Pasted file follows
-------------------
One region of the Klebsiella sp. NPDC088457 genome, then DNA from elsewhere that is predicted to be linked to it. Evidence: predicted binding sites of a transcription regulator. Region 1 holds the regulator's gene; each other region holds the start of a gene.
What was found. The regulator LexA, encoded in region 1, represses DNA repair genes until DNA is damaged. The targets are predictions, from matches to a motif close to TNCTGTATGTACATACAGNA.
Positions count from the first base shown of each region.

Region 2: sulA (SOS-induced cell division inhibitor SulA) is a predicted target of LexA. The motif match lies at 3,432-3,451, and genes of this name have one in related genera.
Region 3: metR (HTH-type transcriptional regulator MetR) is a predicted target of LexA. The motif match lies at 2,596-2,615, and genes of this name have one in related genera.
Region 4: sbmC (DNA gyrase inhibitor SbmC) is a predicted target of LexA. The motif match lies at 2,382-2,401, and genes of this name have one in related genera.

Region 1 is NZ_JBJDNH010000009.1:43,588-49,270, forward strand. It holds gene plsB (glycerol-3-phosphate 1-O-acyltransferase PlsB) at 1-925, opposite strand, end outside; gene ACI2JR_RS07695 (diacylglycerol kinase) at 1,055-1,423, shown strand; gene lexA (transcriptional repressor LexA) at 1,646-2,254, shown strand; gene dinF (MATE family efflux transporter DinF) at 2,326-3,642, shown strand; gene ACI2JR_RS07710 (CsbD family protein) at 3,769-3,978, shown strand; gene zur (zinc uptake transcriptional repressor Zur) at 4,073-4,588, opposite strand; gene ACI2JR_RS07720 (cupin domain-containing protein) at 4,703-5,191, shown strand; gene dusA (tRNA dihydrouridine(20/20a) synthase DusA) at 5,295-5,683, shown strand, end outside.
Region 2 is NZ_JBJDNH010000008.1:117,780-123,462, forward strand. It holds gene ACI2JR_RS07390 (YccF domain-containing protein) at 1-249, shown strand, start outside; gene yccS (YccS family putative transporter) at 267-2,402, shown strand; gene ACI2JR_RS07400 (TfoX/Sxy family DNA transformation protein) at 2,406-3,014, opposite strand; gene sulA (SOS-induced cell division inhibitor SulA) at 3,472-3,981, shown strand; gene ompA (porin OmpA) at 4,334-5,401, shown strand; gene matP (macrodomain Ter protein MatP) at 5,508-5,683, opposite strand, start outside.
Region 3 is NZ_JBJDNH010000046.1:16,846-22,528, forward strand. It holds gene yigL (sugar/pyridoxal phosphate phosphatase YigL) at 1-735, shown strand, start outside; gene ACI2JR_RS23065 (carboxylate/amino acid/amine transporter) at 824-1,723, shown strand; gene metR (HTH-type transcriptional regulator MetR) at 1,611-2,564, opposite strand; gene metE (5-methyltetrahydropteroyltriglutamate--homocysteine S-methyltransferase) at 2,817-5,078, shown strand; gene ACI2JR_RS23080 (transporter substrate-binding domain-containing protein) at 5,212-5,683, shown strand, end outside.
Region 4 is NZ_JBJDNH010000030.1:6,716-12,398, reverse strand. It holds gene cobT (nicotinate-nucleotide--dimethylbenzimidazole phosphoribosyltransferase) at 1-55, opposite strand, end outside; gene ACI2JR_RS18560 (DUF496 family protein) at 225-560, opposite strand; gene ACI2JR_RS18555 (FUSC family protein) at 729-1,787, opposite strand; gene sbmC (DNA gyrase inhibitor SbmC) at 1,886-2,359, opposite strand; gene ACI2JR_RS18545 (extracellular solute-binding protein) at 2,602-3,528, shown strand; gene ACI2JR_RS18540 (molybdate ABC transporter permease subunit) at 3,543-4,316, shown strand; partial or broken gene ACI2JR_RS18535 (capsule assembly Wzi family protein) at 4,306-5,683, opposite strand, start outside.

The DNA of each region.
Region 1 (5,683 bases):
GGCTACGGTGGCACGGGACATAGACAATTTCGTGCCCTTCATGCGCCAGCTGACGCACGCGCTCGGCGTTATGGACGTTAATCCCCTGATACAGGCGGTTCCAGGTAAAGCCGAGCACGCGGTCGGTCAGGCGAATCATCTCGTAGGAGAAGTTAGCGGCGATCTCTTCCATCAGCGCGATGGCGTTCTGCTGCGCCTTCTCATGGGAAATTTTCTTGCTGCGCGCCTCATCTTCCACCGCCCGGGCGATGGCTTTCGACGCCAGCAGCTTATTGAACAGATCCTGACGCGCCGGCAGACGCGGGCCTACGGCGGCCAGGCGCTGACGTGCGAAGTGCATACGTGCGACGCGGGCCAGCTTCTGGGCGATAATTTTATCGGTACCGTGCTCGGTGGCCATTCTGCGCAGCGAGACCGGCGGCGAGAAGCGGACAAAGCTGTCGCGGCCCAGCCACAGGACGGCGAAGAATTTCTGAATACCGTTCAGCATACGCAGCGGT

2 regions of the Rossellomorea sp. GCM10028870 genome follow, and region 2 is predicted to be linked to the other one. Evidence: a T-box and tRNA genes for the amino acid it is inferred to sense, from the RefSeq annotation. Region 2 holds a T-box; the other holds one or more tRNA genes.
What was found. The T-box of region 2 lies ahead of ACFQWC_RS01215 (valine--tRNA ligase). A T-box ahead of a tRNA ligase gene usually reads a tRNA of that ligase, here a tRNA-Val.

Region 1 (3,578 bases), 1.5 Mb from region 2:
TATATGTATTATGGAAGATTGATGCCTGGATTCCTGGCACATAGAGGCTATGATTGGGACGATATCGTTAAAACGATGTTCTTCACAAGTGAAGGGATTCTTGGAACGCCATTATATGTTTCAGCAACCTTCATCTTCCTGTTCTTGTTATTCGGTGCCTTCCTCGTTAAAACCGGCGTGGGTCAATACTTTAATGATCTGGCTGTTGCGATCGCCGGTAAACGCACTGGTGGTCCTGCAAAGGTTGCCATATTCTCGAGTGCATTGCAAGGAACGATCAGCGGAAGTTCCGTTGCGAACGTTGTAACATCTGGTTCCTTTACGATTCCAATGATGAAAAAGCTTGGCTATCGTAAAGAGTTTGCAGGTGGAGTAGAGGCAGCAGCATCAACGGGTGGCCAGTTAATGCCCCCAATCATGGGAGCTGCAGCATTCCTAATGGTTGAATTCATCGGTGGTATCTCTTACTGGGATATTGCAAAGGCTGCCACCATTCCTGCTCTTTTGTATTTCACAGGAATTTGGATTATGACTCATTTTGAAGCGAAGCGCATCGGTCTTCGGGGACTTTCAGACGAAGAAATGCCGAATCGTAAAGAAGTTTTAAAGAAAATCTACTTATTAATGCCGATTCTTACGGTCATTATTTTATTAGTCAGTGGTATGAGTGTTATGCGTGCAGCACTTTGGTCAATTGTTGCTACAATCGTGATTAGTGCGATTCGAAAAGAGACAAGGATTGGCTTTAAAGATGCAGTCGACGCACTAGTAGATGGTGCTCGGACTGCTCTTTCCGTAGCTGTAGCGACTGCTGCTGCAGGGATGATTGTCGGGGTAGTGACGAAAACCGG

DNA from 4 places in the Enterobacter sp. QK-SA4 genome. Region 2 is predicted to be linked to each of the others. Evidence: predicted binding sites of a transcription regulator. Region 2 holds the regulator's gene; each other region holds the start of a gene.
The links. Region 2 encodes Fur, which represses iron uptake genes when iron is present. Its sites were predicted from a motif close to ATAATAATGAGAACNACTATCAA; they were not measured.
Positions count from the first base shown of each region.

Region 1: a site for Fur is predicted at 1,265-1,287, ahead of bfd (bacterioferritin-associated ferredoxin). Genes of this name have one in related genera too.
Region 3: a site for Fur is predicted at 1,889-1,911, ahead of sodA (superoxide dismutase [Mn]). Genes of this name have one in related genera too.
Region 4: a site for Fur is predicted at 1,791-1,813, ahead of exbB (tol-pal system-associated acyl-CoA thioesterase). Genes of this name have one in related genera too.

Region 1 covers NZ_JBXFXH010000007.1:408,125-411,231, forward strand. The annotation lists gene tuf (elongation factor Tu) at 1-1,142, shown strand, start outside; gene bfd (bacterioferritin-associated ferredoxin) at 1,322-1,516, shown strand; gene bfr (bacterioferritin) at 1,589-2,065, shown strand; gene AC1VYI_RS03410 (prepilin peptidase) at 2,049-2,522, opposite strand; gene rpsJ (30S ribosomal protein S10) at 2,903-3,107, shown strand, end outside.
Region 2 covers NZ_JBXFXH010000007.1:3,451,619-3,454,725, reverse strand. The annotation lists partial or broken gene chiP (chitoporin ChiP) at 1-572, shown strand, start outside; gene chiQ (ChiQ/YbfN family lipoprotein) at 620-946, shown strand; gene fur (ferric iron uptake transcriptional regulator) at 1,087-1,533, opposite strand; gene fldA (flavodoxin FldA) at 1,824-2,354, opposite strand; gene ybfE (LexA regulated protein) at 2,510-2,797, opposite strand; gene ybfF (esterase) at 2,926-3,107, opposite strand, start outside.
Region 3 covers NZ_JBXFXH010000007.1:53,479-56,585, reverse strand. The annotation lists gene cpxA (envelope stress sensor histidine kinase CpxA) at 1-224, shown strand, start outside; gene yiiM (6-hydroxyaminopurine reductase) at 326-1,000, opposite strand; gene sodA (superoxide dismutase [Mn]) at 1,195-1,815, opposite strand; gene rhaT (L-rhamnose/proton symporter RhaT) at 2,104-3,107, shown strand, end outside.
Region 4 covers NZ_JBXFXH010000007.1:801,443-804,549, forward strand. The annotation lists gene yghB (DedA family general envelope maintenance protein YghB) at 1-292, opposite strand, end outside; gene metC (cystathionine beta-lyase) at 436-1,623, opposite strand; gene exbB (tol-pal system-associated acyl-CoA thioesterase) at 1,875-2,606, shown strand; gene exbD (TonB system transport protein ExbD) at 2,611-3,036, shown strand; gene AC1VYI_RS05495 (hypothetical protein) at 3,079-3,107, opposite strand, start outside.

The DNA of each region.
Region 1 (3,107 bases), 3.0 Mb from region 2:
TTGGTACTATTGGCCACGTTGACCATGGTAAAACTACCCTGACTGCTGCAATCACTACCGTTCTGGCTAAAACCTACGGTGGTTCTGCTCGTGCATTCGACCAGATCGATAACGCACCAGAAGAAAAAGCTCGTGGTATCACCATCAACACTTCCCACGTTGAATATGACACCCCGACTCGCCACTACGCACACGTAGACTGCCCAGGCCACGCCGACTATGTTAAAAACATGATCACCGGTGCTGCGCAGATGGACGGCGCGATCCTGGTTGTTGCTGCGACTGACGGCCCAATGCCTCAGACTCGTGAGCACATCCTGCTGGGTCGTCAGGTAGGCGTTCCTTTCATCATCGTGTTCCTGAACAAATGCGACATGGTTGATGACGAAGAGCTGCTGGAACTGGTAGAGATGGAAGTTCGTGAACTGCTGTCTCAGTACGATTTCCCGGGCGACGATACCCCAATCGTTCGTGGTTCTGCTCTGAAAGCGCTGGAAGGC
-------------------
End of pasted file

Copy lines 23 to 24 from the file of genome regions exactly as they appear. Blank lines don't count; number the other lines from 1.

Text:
Region 4: a site for Fur is predicted at 1,791-1,813, ahead of exbB (tol-pal system-associated acyl-CoA thioesterase). Genes of this name have one in related genera too.

Region 1 covers NZ_JBXFXH010000007.1:408,125-411,231, forward strand. The annotation lists gene tuf (elongation factor Tu) at 1-1,142, shown strand, start outside; gene bfd (bacterioferritin-associated ferredoxin) at 1,322-1,516, shown strand; gene bfr (bacterioferritin) at 1,589-2,065, shown strand; gene AC1VYI_RS03410 (prepilin peptidase) at 2,049-2,522, opposite strand; gene rpsJ (30S ribosomal protein S10) at 2,903-3,107, shown strand, end outside.